I was wondering if anyone has setup stargate to have a static IP address for its wired ethernet. If so, what changes are involved in doing so?
In /etc/init.d/networking disable
pump -I eth0
ifconfig eth0 <IPADDR> netmask <WHAT YOU WANT> broadcast <WHAT YOU WANT>
route add default gw <GATEWAY IP> eth0
If you don't disable the pump command, the dhcp client is still running and it will renew its lease every 5 minutes. So if you don't want to modify /etc/init.d/networking and just want to use "ifconfig" in command line, you will have to kill the process running pump. Just type "pkill -TERM pump".
The command "route add ..." is used to set up the gateway, if you want to reach computers outside your sub-network, that is defined by the netmask. Forget this if you only connect your Stargate to one computer, using a cross-over cable, since there is no external network.
What was the problem with pump, exactly?
The hack basically makes pump a script that does some stuff and then calls dhcp with some options. I'm not exactly sure how pump itself is different than dhcp, but this seems to work…
There is doubtless some cleanup that could be done here.
Resolving hostnames? That's a great clue. I removed resolv.conf on a system that resolved hostnames. When I rebooted, it created a new one. I just need to figure out what created the new one.
resolv.conf is created dynamically by dhcpcd/pump…
The problem was that I had moved the S05mountall.sh script to ps since it included ps specific stuff like openconfig.
The needed script, which is similar to that in the Stayton release, points /var and /tmp at the ram file system and creates a number of subdirectories in /var. One of the directories (/var/run) is necessary for pump to run.
All is better now.
I want to make a stargate ssh into another machine without having to type in the password. I know how to use ssh-keygen in general and have successfully done that between two ordinary linux machines. The thing about stargate is that its /root/ is read-only so I can not modify and add .ssh directory in /root/. So when I run ssh-keygen, it finds no keys in .ssh because that directory can't be created in the read-only /root/. But ssh still looks for the authorized keys in that /root/.ssh directory. I can think of two ways to get around this. One is if we can somehow remount /root/ under rewrite directory like /home/ and make it rewritable. The other one is just change the configuration of ssh to simply look for the authorized keys somewhere else. Does anyone know how to do these?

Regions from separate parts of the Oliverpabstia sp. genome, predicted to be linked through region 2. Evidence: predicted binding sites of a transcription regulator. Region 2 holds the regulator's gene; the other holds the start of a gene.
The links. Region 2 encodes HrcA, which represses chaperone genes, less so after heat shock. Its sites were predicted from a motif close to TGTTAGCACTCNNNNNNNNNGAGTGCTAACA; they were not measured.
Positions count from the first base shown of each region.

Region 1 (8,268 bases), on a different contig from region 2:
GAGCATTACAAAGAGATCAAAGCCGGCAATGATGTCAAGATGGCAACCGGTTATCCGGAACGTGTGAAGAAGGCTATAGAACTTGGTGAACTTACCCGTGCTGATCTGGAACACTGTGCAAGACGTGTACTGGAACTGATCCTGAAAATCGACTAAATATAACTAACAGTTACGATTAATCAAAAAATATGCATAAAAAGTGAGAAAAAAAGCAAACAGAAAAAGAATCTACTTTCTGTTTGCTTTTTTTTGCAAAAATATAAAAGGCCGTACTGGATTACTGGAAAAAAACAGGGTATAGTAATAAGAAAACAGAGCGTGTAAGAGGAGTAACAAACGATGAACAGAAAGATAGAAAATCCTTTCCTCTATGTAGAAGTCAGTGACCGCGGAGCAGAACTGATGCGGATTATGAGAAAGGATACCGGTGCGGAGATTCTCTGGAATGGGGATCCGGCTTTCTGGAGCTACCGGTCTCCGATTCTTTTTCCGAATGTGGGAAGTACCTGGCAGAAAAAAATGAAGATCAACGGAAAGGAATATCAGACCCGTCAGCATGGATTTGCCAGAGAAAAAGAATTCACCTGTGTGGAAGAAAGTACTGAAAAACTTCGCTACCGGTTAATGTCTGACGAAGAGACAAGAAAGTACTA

Why is your /root/ director RO? On mine, it's read-write and have successfully generated keys.. Why don't you just chmod your /root directory if it's RO?
If you cannot make the /root dir r-w for some reason, of the top of my head (w/o trying to see if it works) you could try the following:
Do I need to config ssh or something before using scp? I tried to scp some files to stargate and got connection timed out. Ping works in both ways. Here is the interface status:
ifconfig eth0 eth0 Link encap:Ethernet HWaddr FF:FF:FF:5F:DB:AF inet addr:192.168.0.169 Bcast:192.168.0.255 Mask:255.255.255.0 UP BROADCAST RUNNING MTU:1500 Metric:1 RX packets:343 errors:0 dropped:8 overruns:0 frame:0 TX packets:56 errors:0 dropped:0 overruns:0 carrier:0 collisions:8 txqueuelen:100 RX bytes:64170 (62.6 Kb) TX bytes:0 (0.0 b) Interrupt:25
Any suggestion will be highly appreciated.
if using csh or tcsh:
setenv HOME /tmp/whatever
if using sh or bash:
echo $HOME to check the values.
You need to have a valid Hwaddr -- I don't know why, but something about the FF:FF:... Addresses does not seem to work. Try something like "10:00:00:01:02:03"... This value is set in different places on different systems -- I would guess that it's set in your bootldr. Yes -- ping still works, but for some reason higher-level protocols need it to be set better.
We realized that the problem was an incompatibility between the scp on Stargate and the scp on our workstations. So, we installed OpenSSH on our workstations, and its scp works fine.
Useful networking tools
This is a bit off topic, but I wanted to mentioned a set of tools that I'm finding very helpful in my work with Stargate networking: the Knoppix security tools distro. Knoppix is a linux distro on a CD; you just boot up the CD and you have yourself a nice, functional linux box. Some white-hat security types have customized Knoppix with all sorts of security tools, including the kismet 802 sniffer, ethereal, tcpdump, etc. They've even patched the Orinoco drivers for you - It All Just Works (tm). It's very handy to carry around a XP laptop and a CD (and a CF card or pen drive for persistent storage), rather than having to deal with two laptops.
I see from the mailing list discussion that Bluetooth sniffing tools are in the offing, but they're not in the initial .1 version. And Knoppix doesn't have USB 2.0 support yet. :^( Minicom's also missing, but if I get a chance I will try to build a customized version with it.